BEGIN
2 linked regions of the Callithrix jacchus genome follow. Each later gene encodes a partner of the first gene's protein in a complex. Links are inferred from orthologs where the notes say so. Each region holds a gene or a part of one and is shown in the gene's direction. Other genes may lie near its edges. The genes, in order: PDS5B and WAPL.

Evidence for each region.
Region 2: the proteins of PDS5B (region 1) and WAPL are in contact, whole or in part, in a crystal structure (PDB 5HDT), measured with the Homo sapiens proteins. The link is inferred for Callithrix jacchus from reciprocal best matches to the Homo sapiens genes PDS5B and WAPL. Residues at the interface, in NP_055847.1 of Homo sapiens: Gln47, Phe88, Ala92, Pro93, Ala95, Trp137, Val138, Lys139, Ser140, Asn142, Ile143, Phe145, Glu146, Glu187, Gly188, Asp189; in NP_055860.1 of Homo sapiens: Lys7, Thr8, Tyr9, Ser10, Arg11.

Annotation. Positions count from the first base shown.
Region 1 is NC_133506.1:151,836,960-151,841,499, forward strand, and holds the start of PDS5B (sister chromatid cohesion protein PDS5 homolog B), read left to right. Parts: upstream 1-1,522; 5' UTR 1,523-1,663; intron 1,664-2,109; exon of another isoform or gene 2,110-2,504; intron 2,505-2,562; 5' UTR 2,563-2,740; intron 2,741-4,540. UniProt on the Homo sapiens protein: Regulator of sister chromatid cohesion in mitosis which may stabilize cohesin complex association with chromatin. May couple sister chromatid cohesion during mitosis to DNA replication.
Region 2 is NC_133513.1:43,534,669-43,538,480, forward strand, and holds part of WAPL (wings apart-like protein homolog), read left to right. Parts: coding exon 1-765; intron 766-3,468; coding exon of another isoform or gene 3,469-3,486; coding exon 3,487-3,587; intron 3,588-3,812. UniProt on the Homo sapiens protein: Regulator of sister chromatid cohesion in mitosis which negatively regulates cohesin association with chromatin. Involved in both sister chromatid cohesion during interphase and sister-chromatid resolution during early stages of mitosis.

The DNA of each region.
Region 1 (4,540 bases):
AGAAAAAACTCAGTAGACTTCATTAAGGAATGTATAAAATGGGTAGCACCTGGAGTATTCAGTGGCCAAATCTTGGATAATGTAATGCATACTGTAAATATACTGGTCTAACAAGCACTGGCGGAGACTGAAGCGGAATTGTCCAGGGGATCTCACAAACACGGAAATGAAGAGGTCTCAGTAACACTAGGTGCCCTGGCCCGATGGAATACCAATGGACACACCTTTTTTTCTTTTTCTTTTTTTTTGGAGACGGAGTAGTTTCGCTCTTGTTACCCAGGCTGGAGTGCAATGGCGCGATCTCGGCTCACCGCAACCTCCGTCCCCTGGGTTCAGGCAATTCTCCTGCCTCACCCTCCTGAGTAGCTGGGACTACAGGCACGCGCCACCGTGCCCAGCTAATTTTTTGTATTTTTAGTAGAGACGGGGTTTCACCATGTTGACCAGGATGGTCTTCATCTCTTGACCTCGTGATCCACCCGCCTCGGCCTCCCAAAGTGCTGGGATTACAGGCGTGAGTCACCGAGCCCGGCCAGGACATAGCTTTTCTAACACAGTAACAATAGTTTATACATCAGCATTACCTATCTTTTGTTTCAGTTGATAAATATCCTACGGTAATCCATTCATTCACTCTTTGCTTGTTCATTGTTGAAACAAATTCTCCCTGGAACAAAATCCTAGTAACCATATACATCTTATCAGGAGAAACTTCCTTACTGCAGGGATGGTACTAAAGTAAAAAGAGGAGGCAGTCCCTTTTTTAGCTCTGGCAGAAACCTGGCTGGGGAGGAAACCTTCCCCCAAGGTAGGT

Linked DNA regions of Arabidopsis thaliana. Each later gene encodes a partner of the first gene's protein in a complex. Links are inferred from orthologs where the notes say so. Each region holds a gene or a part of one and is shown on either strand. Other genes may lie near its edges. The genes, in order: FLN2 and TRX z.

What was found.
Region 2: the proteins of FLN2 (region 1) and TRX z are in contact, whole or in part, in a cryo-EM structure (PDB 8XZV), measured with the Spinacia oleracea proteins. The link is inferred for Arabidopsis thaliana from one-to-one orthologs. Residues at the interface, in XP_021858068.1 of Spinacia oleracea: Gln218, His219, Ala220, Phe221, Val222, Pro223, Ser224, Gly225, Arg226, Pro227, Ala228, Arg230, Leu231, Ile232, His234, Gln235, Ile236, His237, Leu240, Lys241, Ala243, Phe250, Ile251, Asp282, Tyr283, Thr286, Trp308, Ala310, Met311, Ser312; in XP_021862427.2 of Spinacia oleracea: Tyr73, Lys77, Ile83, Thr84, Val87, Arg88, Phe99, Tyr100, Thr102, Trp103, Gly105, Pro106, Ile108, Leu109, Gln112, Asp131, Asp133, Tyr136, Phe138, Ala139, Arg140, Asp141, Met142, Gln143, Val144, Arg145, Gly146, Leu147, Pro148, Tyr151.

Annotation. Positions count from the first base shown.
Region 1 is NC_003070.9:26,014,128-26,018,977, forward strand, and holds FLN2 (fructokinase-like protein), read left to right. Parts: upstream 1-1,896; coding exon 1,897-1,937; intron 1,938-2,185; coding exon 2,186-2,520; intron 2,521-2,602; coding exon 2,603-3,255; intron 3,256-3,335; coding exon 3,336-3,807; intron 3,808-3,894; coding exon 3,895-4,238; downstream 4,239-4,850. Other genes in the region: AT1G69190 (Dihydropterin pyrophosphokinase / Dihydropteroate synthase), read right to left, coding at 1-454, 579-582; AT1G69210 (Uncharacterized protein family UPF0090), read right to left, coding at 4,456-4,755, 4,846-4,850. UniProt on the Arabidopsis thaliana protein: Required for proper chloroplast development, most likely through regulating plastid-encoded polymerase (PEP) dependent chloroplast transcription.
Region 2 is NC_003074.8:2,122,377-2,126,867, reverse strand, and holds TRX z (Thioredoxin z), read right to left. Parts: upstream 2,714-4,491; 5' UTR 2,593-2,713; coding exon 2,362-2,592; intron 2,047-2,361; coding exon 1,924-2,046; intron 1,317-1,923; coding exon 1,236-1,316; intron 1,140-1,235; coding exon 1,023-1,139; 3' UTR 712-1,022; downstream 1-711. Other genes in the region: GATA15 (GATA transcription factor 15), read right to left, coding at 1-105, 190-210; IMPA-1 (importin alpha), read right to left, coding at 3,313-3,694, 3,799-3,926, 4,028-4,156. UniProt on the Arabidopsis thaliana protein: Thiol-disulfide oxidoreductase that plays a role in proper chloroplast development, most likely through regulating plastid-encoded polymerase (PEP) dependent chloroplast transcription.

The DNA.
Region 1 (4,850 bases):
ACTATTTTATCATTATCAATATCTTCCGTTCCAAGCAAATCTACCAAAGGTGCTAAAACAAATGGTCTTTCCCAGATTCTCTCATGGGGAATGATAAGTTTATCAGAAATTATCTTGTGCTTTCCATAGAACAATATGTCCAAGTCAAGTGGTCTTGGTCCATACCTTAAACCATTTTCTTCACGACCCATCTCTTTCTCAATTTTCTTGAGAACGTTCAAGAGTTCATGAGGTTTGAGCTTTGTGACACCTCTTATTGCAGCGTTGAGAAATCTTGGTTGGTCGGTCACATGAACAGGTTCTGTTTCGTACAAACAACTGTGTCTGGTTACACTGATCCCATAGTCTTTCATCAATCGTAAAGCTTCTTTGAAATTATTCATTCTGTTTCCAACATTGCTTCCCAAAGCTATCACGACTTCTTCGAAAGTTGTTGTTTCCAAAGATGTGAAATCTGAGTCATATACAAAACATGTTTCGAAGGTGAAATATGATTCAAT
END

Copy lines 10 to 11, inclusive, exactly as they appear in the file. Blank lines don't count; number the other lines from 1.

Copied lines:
Linked DNA regions of Arabidopsis thaliana. Each later gene encodes a partner of the first gene's protein in a complex. Links are inferred from orthologs where the notes say so. Each region holds a gene or a part of one and is shown on either strand. Other genes may lie near its edges. The genes, in order: FLN2 and TRX z.

What was found.